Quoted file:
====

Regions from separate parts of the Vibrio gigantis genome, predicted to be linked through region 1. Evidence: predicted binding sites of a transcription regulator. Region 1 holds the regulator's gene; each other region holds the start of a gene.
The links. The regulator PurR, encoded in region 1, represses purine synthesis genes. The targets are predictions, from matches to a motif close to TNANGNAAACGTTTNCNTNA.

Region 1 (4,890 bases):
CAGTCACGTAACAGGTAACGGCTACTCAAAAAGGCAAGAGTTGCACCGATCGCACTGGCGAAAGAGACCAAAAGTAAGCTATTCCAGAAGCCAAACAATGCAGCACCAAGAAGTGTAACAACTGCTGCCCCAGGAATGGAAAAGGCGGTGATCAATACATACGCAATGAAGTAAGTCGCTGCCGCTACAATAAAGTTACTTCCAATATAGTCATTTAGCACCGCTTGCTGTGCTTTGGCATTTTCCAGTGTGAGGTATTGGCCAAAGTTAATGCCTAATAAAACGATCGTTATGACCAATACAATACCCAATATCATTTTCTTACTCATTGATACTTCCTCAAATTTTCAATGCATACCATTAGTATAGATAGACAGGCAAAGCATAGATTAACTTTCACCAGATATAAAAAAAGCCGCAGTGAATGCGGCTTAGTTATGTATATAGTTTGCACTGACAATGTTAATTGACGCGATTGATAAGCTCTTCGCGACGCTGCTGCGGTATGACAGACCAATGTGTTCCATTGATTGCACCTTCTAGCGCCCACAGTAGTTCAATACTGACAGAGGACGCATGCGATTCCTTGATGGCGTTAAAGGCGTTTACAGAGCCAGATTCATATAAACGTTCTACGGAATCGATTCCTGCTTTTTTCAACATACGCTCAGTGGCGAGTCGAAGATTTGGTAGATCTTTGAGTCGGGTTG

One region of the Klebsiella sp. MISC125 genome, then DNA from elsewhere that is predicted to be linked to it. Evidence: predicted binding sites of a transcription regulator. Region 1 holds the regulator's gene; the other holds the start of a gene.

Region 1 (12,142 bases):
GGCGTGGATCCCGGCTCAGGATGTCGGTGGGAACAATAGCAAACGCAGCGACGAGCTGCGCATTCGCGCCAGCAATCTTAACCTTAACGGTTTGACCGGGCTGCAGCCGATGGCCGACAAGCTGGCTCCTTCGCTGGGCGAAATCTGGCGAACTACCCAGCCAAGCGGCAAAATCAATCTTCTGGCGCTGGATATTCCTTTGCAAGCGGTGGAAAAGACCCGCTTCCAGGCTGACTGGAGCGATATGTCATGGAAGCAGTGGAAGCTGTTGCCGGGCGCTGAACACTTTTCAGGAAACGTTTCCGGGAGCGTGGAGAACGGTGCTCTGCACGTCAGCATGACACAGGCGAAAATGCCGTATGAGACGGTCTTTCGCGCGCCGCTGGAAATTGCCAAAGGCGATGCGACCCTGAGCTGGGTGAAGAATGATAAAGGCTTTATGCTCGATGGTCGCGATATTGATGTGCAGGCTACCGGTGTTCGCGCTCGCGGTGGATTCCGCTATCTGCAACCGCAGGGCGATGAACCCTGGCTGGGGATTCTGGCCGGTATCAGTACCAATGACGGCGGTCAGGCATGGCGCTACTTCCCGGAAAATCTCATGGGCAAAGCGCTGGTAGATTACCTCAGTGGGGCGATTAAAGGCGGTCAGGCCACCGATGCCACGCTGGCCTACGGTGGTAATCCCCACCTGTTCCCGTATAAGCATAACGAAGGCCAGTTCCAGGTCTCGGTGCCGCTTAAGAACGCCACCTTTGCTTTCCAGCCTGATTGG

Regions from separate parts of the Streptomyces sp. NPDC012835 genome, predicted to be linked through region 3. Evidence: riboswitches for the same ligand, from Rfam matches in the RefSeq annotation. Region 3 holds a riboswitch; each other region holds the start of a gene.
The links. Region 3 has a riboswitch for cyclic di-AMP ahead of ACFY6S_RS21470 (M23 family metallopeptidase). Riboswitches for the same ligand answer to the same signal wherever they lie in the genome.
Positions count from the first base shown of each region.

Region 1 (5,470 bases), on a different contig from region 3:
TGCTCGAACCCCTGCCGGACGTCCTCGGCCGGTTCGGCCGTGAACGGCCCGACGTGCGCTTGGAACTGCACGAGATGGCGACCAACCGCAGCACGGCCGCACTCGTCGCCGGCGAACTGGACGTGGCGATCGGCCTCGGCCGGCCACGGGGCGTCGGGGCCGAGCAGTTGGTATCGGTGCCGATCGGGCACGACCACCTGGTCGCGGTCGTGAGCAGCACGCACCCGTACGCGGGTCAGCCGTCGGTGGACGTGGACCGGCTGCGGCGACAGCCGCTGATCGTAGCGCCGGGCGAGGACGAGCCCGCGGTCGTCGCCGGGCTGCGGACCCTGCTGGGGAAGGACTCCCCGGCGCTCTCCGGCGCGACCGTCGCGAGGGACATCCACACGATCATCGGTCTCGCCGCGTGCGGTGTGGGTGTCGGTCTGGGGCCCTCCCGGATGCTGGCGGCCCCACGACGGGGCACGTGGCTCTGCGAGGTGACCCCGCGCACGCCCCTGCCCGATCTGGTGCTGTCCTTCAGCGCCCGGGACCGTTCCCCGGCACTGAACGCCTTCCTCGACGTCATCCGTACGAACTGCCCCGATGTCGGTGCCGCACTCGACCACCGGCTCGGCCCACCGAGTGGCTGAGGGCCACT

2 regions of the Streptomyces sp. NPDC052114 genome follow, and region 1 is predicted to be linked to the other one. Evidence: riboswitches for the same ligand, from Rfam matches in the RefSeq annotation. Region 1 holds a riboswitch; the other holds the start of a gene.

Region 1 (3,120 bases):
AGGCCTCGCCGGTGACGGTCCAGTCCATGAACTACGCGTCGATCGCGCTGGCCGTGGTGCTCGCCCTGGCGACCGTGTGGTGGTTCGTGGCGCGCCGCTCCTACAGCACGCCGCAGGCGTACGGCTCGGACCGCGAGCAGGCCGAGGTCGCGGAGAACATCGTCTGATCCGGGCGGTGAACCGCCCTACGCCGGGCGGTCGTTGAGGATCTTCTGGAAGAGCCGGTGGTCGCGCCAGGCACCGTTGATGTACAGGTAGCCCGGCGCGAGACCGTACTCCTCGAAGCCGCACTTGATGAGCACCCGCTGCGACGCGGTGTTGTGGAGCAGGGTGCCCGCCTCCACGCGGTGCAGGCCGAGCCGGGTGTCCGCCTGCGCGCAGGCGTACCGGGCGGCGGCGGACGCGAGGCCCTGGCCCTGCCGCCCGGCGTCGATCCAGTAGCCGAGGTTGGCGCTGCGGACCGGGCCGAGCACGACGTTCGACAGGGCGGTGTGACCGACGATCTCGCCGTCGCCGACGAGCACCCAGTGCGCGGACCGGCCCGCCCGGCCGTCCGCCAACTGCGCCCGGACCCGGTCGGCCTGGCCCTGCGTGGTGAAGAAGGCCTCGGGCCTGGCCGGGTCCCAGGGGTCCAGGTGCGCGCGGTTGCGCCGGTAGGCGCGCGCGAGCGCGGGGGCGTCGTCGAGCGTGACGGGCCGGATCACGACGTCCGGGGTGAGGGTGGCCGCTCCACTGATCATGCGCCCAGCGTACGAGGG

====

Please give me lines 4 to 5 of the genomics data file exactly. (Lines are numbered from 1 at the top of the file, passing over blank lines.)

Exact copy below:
CAGTCACGTAACAGGTAACGGCTACTCAAAAAGGCAAGAGTTGCACCGATCGCACTGGCGAAAGAGACCAAAAGTAAGCTATTCCAGAAGCCAAACAATGCAGCACCAAGAAGTGTAACAACTGCTGCCCCAGGAATGGAAAAGGCGGTGATCAATACATACGCAATGAAGTAAGTCGCTGCCGCTACAATAAAGTTACTTCCAATATAGTCATTTAGCACCGCTTGCTGTGCTTTGGCATTTTCCAGTGTGAGGTATTGGCCAAAGTTAATGCCTAATAAAACGATCGTTATGACCAATACAATACCCAATATCATTTTCTTACTCATTGATACTTCCTCAAATTTTCAATGCATACCATTAGTATAGATAGACAGGCAAAGCATAGATTAACTTTCACCAGATATAAAAAAAGCCGCAGTGAATGCGGCTTAGTTATGTATATAGTTTGCACTGACAATGTTAATTGACGCGATTGATAAGCTCTTCGCGACGCTGCTGCGGTATGACAGACCAATGTGTTCCATTGATTGCACCTTCTAGCGCCCACAGTAGTTCAATACTGACAGAGGACGCATGCGATTCCTTGATGGCGTTAAAGGCGTTTACAGAGCCAGATTCATATAAACGTTCTACGGAATCGATTCCTGCTTTTTTCAACATACGCTCAGTGGCGAGTCGAAGATTTGGTAGATCTTTGAGTCGGGTTG

One region of the Klebsiella sp. MISC125 genome, then DNA from elsewhere that is predicted to be linked to it. Evidence: predicted binding sites of a transcription regulator. Region 1 holds the regulator's gene; the other holds the start of a gene.